A $1200 PVS-7 does seem like a good price point to try it out (better than $5000).

Is there a good used market for these? Meaning, could I get a good portion of this money back if I decide to upgrade later?

 

^  At $1200, without a question.
 


Is it easy to put a 1.25” adapter on the PVS-7 so that I can use it at prime focus?

 

 ^  as easy as, thread off - thread on...

 

Can you also use the PVS-7 as afocal?


^. Absolutely you can, the objective on the 7's are the same as on the 14's so what works on the 14 will work on the 7's.
 

 

Finally, do you see any reason why I’d have problems doing these things with my two scopes? I have a 12” f/5 dob and an AT72EDII.

 

^  There's always that chance but usually simple solutions are often found.



#16 cnoct

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Posted 05 April 2021 - 11:16 AM

Yea, $1200 with a 1 year warranty is stupid cheap, that's close to the price some places sell just the housing kit for.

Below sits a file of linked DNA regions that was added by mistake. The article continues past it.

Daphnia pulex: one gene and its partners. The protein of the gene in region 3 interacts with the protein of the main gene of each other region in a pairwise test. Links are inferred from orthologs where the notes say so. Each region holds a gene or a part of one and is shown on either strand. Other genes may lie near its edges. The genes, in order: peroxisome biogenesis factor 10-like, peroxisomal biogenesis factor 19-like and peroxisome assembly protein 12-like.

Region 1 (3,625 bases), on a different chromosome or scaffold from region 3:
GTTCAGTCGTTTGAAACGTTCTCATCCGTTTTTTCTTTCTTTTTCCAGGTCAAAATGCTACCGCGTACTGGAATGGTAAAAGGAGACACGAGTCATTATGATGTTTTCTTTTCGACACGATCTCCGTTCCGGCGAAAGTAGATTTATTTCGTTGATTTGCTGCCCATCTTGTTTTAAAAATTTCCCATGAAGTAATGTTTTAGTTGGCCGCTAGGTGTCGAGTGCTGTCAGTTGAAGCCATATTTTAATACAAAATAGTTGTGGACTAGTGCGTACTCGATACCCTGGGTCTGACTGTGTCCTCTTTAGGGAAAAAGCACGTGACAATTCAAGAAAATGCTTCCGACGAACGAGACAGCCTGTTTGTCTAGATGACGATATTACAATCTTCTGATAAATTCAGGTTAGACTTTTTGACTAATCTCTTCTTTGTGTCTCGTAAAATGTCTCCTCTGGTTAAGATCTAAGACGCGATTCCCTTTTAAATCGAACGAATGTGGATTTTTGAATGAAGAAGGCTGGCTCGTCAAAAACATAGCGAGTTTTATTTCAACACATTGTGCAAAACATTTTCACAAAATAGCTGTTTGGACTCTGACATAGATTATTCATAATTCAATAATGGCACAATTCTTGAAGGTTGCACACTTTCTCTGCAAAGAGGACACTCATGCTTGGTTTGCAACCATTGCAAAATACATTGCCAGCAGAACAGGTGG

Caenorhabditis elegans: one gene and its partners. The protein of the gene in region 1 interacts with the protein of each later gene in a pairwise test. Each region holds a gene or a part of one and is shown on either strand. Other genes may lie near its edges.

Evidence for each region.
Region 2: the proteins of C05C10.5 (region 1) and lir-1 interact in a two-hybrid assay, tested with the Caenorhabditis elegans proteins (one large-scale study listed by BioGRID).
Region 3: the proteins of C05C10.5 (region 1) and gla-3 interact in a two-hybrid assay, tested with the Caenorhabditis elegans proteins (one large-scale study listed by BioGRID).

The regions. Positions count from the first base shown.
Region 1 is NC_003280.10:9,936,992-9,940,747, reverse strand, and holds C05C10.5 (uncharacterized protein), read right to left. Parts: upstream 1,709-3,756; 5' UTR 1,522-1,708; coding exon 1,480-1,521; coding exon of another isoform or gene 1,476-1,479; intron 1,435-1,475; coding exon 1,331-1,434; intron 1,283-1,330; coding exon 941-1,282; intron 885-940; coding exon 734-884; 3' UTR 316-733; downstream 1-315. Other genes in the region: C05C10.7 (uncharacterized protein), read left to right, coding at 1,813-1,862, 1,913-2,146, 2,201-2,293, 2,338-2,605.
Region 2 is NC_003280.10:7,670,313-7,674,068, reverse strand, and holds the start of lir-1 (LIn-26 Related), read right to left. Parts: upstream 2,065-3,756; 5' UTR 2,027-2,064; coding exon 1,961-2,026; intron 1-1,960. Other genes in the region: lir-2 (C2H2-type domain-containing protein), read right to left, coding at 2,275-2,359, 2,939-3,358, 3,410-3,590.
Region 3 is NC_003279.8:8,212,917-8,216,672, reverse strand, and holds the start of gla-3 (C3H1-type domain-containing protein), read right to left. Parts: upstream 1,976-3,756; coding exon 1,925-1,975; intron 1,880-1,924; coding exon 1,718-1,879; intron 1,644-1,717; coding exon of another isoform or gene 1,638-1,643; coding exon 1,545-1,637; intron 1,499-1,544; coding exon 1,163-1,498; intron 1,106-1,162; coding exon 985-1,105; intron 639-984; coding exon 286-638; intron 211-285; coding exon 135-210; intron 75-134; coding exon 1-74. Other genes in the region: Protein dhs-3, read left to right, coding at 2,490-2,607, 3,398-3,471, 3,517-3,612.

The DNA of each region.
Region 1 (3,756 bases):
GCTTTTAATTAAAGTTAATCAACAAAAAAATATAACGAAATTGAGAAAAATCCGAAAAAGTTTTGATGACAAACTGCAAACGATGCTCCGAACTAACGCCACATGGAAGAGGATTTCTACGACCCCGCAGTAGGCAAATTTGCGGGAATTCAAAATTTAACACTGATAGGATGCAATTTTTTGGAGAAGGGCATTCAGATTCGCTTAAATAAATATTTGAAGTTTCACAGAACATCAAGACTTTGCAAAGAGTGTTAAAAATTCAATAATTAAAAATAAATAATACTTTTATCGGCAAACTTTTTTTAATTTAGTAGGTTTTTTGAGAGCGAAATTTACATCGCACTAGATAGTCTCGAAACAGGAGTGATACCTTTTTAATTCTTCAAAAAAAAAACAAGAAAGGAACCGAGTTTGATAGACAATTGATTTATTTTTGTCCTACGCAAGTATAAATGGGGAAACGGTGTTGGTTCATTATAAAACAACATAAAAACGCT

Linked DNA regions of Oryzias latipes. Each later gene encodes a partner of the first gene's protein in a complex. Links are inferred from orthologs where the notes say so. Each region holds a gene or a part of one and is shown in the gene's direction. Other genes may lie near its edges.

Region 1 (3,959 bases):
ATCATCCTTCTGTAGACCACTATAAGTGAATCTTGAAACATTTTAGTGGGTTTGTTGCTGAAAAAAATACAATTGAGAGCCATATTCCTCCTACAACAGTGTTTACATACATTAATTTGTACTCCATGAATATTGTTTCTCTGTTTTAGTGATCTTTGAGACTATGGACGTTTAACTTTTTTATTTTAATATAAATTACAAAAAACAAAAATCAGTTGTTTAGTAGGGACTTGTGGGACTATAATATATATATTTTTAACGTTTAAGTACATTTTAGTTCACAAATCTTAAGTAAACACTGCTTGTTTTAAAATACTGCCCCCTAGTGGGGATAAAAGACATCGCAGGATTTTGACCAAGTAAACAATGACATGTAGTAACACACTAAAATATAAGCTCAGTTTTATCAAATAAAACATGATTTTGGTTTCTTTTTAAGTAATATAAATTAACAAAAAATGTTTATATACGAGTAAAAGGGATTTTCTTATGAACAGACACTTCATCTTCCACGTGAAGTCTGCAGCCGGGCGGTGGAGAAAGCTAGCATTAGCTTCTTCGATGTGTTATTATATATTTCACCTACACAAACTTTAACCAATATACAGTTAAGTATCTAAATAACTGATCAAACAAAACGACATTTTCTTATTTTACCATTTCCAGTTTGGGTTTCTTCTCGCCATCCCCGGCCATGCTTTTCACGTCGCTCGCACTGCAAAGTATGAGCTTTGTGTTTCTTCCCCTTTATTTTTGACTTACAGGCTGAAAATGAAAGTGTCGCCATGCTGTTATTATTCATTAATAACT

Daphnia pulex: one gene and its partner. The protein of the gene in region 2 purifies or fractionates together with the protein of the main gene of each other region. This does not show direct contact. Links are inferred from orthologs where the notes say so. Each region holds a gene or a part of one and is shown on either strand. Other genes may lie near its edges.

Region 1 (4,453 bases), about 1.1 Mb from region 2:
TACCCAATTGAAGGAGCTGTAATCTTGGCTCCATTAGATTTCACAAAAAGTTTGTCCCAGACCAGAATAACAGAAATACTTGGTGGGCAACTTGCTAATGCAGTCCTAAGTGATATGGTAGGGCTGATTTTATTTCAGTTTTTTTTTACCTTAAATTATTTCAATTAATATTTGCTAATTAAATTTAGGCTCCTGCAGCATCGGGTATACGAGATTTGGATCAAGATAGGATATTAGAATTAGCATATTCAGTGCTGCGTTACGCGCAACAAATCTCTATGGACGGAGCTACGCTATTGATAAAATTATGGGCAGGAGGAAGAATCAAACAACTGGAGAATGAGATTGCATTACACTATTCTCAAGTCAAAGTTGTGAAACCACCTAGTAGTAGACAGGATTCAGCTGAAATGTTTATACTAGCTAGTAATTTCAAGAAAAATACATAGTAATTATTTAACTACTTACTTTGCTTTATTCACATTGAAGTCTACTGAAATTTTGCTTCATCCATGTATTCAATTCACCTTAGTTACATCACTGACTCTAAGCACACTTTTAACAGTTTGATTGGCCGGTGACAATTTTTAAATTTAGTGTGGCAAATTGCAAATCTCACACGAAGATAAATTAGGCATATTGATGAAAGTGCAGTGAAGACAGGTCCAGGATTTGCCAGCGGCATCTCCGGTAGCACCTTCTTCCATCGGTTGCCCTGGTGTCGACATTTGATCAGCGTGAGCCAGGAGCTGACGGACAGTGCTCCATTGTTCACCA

The price is so low that's there's really no gamble, one could easily recoup that buy in price selling it on the second hand market.

 

 

Got to say, I am tempted to grab one of those for the girlfriend to use as a low power hand-held unit.

 

She has been spoiled by NV, she doesn't want to look thru my regular eyepieces anymore. Tele Vue, Docter, Leica, and Zeiss are just too pedestrian for her lol.gif

 

My optics room is a bit full or I'd hit it up, do for another NV purchase anyway but I'm holding out for the a Photonis/NVLS system with f/1.14 broad band (350 - 1100nm) objectives.


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#17 Gschnettler

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Posted 06 April 2021 - 12:05 AM

I just ordered one. I normally would have done much more research, but I got concerned about the “supplies limited” wording and didn’t want to miss out. Plus I trust you guys and your recommendations.

#18 Jeff Morgan

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Posted 06 April 2021 - 02:33 AM